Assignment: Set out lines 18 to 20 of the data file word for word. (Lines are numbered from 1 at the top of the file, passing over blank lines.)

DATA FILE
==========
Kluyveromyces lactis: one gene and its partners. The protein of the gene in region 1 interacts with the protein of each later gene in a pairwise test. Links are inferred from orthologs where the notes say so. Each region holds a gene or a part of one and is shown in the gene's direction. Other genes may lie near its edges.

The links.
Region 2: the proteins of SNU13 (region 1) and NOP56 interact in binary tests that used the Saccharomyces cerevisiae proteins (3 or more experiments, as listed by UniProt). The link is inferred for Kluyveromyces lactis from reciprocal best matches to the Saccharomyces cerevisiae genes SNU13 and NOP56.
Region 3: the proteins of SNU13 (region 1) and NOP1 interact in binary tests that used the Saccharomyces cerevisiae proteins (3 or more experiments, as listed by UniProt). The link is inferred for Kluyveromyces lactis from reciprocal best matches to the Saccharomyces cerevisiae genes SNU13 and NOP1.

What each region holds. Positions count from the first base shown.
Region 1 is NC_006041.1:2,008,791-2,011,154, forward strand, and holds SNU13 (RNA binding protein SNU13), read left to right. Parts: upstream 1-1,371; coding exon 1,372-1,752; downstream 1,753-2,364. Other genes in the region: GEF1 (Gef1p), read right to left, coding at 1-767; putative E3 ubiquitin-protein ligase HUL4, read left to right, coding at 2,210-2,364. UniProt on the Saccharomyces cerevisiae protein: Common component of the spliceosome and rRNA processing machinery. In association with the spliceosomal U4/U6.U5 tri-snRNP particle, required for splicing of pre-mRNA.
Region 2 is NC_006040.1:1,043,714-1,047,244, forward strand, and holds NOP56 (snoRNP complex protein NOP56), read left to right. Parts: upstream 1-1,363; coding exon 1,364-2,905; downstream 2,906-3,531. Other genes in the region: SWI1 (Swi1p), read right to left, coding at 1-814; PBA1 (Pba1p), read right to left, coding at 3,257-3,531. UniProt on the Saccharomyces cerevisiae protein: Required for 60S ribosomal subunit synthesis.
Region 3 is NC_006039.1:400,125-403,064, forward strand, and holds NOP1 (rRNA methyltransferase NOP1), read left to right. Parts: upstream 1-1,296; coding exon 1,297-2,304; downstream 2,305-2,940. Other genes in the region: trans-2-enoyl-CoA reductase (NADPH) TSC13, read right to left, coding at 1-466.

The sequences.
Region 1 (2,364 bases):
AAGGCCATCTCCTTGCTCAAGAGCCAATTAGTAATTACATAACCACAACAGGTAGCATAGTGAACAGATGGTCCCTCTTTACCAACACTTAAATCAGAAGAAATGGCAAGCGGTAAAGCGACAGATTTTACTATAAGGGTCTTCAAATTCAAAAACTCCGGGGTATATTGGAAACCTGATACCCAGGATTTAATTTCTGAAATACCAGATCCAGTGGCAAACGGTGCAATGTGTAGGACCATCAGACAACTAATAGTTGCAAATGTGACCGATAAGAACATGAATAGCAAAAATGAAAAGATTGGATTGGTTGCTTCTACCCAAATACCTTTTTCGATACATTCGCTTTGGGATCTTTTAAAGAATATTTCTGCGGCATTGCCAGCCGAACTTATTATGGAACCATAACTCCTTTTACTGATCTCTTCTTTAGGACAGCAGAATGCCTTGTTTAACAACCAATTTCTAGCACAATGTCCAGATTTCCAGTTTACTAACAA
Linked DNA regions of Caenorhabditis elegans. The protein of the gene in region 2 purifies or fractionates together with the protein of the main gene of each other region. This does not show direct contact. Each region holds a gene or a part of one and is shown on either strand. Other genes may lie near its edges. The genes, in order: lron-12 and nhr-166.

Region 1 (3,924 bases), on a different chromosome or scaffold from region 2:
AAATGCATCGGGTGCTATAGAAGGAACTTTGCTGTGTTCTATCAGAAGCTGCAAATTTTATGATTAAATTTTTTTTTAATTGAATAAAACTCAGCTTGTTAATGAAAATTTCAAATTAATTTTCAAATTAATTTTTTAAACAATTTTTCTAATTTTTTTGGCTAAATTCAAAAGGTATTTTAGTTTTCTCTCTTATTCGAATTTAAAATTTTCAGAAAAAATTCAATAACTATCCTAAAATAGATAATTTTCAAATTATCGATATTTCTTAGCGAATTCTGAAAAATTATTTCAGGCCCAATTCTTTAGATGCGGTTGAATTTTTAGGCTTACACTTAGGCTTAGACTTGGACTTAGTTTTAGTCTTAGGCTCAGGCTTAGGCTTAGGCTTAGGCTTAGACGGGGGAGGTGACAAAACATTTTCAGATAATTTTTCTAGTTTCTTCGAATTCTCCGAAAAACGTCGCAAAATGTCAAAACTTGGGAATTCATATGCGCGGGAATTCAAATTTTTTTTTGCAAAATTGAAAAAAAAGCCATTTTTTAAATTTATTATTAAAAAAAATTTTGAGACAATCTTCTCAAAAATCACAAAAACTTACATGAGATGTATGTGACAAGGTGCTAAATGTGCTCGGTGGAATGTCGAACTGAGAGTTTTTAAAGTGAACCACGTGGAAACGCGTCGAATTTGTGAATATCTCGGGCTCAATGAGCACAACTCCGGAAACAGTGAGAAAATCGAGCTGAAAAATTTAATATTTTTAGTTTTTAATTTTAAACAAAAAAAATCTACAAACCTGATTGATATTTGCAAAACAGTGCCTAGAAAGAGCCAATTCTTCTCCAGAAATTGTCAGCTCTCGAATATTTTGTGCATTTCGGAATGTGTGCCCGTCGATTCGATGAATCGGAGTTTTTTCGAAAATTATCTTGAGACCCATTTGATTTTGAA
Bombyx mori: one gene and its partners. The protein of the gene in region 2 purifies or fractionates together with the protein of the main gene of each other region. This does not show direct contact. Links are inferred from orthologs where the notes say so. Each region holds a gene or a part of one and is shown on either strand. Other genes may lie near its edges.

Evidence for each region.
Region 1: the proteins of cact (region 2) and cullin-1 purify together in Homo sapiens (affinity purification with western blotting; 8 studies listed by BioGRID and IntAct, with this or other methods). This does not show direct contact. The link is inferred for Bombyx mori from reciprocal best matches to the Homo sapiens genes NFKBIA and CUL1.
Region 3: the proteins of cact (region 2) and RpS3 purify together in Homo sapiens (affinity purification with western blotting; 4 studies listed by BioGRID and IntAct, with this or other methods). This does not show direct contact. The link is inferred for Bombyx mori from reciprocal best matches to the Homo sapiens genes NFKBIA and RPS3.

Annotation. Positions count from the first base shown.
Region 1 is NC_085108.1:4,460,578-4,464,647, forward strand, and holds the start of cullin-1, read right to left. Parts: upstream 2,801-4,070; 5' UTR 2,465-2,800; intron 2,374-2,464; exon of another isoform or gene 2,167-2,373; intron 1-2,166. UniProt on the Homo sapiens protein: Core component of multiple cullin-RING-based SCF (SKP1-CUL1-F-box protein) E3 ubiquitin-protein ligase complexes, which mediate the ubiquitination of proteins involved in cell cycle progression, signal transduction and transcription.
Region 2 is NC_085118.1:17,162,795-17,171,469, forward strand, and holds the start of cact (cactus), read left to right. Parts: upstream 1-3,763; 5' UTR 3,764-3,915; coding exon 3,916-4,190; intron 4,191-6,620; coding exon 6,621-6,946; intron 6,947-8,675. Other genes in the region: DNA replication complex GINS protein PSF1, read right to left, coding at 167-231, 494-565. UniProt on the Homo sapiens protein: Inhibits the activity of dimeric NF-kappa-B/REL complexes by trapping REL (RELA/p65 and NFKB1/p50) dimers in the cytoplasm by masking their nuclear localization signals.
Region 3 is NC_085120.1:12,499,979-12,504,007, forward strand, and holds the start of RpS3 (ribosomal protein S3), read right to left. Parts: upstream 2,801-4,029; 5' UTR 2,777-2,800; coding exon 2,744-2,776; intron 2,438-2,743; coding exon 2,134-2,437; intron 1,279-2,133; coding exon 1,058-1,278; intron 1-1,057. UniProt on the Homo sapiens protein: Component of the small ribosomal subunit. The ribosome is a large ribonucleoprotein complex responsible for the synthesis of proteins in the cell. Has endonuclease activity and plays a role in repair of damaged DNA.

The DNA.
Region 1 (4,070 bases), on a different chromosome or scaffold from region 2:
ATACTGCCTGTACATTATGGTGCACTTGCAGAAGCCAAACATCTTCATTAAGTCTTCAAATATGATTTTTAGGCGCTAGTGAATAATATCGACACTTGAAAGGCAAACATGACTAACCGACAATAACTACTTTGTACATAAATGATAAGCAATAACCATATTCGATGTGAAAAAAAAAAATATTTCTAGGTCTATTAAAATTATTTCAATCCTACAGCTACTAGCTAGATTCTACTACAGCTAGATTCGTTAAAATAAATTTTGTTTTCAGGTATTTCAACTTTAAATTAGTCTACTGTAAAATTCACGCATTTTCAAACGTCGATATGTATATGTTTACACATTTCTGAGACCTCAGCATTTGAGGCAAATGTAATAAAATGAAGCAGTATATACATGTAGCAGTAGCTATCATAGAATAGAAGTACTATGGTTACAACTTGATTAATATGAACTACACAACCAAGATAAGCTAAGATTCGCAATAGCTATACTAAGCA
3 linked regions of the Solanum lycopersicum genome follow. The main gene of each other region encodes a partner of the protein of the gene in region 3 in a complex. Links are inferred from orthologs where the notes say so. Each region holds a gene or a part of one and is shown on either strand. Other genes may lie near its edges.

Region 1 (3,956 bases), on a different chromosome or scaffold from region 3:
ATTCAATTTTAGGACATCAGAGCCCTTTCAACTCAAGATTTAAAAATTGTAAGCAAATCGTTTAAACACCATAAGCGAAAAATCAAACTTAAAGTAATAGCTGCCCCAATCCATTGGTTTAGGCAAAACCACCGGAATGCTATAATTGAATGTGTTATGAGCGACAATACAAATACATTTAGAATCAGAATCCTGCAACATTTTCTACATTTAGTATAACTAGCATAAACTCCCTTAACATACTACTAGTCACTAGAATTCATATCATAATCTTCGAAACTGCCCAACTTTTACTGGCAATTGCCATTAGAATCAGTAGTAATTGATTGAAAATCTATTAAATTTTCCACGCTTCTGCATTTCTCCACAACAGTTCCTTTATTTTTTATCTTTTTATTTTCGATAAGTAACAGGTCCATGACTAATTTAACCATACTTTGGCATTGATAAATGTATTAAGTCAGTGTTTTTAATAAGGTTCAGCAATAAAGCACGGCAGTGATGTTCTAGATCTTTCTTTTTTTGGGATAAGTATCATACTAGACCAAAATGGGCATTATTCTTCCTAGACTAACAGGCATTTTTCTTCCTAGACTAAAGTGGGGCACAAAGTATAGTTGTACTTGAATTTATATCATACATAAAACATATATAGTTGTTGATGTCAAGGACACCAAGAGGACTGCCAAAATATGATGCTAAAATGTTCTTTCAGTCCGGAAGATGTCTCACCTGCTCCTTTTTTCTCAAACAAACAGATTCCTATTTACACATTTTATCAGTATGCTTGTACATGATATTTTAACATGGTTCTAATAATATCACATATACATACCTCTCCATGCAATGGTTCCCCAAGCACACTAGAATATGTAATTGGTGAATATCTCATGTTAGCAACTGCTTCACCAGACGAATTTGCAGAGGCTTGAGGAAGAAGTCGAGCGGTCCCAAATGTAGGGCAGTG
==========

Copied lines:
Region 3: the proteins of cact (region 2) and RpS3 purify together in Homo sapiens (affinity purification with western blotting; 4 studies listed by BioGRID and IntAct, with this or other methods). This does not show direct contact. The link is inferred for Bombyx mori from reciprocal best matches to the Homo sapiens genes NFKBIA and RPS3.

Annotation. Positions count from the first base shown.
Region 1 is NC_085108.1:4,460,578-4,464,647, forward strand, and holds the start of cullin-1, read right to left. Parts: upstream 2,801-4,070; 5' UTR 2,465-2,800; intron 2,374-2,464; exon of another isoform or gene 2,167-2,373; intron 1-2,166. UniProt on the Homo sapiens protein: Core component of multiple cullin-RING-based SCF (SKP1-CUL1-F-box protein) E3 ubiquitin-protein ligase complexes, which mediate the ubiquitination of proteins involved in cell cycle progression, signal transduction and transcription.